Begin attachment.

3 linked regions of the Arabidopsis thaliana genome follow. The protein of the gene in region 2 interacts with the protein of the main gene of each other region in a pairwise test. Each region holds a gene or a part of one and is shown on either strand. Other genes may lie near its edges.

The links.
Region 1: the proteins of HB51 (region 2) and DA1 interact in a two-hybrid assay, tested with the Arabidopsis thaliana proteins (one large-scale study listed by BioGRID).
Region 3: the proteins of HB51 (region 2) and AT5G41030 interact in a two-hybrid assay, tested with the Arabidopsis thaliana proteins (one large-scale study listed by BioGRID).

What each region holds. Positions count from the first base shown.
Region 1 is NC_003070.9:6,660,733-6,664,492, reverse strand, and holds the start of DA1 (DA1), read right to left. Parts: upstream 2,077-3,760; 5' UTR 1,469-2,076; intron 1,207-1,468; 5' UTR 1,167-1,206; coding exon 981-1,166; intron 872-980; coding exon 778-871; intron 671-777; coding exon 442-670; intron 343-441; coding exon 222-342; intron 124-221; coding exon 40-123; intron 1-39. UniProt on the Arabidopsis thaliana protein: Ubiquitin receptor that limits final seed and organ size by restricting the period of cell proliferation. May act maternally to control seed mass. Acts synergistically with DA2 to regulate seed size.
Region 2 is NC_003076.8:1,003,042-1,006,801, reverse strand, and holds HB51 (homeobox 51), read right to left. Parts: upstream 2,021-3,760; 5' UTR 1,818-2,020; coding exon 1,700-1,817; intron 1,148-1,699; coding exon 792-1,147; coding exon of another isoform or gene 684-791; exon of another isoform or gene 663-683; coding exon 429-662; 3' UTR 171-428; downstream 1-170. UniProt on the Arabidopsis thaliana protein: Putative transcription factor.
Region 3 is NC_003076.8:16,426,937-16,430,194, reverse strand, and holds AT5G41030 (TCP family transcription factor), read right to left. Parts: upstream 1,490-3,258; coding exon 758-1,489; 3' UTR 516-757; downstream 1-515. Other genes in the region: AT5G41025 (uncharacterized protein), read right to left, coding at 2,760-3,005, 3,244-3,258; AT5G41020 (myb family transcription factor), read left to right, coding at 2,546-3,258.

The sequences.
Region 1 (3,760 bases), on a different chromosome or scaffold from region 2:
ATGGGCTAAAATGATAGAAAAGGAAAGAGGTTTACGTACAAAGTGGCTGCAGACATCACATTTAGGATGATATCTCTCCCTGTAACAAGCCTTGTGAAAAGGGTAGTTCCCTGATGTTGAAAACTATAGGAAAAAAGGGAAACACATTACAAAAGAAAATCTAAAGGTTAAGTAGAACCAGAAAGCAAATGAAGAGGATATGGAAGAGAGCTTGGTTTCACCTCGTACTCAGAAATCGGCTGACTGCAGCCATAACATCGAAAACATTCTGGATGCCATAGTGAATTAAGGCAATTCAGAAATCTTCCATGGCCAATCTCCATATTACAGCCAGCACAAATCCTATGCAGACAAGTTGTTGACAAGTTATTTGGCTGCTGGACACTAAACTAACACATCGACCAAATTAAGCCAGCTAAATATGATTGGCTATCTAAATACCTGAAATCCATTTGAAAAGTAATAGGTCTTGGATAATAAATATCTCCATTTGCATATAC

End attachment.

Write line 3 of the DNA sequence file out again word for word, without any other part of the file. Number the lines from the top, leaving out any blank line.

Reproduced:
Region 1: the proteins of HB51 (region 2) and DA1 interact in a two-hybrid assay, tested with the Arabidopsis thaliana proteins (one large-scale study listed by BioGRID).